Friday, 14 March 2008

Chris Hedges on the "fundamentalism" of the New Atheists

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It's interesting to see that Chris Hedges' new book is an attack on the New Atheists. Perhaps best known as a foreign correspondent, early last year Hedges published American Fascists, which compared the Christian Right in America to the early European fascist movements. Around that time, he wrote an article for New Humanist on the opening of the Creation Museum in Kentucky.

Having attacked Christian fundamentalism, Hedges is now training his sights on what he perceives as "atheist fundamentalism" in his new book I Don't Believe In Atheists, which has just been published in America.

There's an intriguing interview with Hedges on Salon that I urge you all to read. He says he's only recently found the New Atheists on his "radar screen", but suggests that he finds them every bit as dangerous as the Christian right, putting his view that "Hitchens and Harris do for the neocon agenda in a secular way what the religious right does in a so-called religious way."

Hedges even expresses a fear that the religious right and New Atheism might one day join together in an attack on Islam: "What I worry about is that in a moment of collective humiliation and fear, these two strands come together and call for an assault on Muslims, both outside our gates and on the 6 million Muslims who live within our borders."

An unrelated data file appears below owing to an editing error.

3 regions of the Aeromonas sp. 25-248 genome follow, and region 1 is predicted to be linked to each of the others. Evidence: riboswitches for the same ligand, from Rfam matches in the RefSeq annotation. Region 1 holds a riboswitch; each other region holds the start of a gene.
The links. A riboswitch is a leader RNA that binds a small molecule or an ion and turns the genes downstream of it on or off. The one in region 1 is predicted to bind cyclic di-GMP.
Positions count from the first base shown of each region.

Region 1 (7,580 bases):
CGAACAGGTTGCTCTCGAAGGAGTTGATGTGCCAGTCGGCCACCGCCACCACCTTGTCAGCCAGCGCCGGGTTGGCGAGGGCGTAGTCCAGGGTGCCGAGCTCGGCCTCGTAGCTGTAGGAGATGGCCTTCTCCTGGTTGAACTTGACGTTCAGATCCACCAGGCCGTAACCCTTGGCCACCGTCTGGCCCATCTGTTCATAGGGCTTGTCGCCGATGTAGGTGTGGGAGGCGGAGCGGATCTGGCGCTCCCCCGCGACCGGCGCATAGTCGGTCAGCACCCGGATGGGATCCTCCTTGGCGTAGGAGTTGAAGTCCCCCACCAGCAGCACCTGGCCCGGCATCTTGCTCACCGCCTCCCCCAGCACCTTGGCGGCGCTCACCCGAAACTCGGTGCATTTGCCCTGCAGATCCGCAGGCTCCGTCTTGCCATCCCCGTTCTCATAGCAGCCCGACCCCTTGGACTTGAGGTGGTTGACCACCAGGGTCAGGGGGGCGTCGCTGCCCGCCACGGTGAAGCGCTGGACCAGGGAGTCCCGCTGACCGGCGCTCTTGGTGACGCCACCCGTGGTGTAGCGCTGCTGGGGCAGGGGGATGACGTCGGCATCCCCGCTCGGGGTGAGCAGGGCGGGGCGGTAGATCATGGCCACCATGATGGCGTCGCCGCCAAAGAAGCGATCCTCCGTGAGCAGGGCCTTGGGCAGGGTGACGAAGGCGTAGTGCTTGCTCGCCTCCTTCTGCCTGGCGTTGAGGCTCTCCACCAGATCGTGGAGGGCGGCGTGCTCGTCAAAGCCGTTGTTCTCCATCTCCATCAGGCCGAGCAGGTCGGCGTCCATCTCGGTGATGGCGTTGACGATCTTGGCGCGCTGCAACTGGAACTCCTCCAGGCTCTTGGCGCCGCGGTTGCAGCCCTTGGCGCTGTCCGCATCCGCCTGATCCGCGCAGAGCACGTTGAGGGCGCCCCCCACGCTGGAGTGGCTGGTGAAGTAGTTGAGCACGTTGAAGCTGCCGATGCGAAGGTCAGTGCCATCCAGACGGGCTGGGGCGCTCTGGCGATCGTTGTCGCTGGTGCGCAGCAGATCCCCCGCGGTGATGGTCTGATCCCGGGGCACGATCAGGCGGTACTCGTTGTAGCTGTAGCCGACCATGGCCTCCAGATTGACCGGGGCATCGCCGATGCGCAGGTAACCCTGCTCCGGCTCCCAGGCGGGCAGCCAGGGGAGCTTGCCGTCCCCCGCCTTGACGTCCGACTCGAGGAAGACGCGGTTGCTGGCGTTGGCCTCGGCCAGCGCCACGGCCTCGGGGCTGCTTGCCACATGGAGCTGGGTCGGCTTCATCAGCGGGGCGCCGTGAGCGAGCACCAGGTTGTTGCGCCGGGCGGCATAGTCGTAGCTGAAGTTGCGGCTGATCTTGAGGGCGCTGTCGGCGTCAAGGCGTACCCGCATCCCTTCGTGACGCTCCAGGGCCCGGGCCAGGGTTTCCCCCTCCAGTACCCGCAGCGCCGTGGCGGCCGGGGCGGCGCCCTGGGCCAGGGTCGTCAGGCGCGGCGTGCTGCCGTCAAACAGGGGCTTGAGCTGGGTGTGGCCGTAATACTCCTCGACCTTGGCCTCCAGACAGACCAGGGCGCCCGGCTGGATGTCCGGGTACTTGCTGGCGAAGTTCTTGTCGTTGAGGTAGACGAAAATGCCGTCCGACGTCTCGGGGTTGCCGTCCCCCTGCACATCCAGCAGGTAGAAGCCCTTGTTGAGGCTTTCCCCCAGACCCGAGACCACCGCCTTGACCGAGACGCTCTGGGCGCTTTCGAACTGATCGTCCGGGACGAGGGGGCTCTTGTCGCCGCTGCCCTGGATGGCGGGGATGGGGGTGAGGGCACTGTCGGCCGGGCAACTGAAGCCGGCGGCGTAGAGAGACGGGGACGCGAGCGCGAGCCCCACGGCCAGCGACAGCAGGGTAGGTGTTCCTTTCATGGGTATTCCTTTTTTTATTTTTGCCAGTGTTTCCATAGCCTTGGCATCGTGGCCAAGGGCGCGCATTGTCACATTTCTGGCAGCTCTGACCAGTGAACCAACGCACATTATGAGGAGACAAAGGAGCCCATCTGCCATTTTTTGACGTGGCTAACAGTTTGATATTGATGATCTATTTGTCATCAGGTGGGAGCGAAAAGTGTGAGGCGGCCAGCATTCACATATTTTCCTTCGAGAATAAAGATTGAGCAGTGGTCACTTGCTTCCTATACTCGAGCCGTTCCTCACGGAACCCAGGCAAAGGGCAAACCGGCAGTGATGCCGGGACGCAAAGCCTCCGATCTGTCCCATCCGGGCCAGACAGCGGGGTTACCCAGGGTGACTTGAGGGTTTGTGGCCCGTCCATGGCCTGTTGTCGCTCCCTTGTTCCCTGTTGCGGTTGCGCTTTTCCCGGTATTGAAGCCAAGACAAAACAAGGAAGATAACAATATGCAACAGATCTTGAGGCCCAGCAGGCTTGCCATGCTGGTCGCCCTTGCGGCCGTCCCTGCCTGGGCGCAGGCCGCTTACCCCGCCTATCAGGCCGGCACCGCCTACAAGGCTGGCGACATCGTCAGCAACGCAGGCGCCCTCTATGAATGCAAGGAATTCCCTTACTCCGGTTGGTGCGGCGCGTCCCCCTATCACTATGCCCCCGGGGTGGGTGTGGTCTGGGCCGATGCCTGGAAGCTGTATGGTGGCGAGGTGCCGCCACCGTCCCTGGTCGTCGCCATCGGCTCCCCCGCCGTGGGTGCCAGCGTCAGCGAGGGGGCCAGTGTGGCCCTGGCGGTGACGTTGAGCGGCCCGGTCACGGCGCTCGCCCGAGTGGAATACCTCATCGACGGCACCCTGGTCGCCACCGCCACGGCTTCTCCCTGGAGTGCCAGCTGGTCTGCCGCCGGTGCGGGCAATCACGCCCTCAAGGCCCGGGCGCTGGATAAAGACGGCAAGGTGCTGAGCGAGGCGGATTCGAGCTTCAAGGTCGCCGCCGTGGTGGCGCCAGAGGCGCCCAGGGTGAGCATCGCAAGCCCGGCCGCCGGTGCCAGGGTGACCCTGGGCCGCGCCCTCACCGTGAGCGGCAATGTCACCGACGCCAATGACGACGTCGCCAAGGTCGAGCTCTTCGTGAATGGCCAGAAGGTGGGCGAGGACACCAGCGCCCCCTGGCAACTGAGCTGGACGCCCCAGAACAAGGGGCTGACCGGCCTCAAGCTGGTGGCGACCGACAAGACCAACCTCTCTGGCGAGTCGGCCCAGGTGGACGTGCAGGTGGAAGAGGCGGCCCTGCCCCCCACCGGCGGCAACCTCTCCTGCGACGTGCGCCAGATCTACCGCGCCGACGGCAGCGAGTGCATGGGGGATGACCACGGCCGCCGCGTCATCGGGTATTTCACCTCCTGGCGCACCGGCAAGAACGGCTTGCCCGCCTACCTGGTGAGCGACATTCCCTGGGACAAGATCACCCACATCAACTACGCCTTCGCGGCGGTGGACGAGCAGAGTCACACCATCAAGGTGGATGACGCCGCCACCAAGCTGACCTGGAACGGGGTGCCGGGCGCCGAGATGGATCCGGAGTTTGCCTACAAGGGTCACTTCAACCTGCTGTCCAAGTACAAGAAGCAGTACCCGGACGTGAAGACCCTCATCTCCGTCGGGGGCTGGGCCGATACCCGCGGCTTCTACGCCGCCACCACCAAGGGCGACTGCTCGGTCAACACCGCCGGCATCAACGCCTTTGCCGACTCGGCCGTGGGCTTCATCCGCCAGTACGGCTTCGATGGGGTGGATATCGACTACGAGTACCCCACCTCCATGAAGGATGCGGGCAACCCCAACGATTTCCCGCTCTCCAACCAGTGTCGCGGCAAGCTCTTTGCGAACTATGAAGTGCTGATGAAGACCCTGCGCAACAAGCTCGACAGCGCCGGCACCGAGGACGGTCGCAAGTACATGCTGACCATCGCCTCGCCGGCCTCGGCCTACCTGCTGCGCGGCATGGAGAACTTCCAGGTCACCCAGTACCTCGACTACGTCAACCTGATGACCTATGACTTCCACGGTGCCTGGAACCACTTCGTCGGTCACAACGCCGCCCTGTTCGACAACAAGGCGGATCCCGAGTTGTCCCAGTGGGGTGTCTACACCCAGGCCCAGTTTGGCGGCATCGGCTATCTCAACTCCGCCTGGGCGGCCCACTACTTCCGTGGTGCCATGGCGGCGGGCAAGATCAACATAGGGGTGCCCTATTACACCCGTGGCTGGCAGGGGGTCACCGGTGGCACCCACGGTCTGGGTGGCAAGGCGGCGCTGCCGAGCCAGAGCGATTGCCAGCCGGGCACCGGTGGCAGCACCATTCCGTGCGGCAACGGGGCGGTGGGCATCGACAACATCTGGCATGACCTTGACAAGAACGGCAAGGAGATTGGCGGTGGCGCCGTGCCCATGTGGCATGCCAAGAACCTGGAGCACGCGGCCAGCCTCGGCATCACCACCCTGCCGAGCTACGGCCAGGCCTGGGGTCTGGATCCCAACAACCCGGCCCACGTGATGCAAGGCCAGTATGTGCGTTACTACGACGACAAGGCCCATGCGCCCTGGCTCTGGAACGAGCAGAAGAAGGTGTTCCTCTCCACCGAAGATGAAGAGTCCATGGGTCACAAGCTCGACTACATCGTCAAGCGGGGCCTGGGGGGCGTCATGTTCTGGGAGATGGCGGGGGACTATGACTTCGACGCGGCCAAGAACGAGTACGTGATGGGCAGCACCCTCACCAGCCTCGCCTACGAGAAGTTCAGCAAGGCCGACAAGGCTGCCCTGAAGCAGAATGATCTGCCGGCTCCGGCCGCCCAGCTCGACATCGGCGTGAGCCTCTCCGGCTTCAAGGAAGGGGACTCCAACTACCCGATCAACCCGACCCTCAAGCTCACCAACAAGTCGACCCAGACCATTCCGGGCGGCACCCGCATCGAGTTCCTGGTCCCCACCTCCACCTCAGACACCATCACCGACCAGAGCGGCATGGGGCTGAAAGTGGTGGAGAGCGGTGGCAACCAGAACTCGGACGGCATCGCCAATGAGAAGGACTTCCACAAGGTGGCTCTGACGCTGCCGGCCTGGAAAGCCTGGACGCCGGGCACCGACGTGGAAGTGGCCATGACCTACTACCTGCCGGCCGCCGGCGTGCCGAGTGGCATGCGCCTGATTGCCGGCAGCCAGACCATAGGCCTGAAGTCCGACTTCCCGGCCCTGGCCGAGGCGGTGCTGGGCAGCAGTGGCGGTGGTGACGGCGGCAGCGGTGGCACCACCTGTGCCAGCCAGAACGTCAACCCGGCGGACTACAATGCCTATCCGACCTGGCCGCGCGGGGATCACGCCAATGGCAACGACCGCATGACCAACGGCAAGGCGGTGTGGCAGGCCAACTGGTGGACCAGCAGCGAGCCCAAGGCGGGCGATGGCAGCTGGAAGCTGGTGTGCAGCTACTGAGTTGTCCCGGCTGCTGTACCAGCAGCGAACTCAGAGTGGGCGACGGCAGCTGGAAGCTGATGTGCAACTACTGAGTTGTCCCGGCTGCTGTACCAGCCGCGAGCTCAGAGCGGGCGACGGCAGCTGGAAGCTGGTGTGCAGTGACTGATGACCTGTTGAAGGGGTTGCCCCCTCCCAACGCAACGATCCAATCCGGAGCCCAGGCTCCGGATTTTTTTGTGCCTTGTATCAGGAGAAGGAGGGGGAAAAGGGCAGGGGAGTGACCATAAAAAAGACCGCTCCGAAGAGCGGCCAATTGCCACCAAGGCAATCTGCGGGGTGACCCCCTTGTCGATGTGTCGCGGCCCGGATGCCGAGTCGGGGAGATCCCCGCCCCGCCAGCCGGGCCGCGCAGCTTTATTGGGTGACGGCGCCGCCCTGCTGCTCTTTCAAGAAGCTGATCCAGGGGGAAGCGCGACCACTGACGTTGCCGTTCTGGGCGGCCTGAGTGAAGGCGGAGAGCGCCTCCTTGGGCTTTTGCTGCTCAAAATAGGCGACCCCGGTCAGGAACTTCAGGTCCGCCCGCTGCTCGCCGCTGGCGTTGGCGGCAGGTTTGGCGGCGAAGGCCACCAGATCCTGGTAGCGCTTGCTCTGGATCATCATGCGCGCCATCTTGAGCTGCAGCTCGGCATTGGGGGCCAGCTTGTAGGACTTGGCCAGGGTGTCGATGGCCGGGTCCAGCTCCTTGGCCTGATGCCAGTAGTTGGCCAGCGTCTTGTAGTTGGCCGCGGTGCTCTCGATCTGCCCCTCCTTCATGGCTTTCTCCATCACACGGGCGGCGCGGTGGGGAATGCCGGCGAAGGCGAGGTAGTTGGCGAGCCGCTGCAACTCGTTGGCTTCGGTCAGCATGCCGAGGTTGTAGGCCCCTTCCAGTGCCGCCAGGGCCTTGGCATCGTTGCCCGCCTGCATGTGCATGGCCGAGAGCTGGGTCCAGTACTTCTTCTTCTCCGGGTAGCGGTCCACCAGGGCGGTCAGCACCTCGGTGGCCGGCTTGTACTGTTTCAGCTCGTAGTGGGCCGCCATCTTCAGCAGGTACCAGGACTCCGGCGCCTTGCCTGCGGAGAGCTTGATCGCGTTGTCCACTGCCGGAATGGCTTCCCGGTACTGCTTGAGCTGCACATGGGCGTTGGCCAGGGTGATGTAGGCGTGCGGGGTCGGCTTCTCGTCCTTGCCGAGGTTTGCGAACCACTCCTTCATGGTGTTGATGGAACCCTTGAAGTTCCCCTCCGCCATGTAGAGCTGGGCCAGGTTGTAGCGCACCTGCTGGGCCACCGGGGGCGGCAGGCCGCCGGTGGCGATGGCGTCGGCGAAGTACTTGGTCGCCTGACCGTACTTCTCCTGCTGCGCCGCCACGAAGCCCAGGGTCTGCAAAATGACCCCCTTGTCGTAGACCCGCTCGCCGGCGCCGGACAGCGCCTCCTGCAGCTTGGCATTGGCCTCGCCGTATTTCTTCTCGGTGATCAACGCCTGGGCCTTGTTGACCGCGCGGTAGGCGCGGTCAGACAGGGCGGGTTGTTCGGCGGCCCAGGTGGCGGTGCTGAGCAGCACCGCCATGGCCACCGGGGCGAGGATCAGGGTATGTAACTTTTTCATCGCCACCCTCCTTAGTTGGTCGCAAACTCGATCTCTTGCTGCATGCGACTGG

Much of this seems somewhat over the top, but it's certainly interesting that someone like Hedges would launch such an attack on the New Atheists. You only have to read the article he wrote for us last year to see that he would be in broad agreement with atheists on many issues – indeed, his views on the Christian Right should really mark him out as a potential ally for the New Atheists – but there's just something in the aggressive tone of Hitchens et al that's really troubled him.

Have a read of what Hedges has to say and let us know what you think. Is he right to accuse the New Atheists of fundamentalism, or is it outrageous and offence to compare them to the Christian Right?

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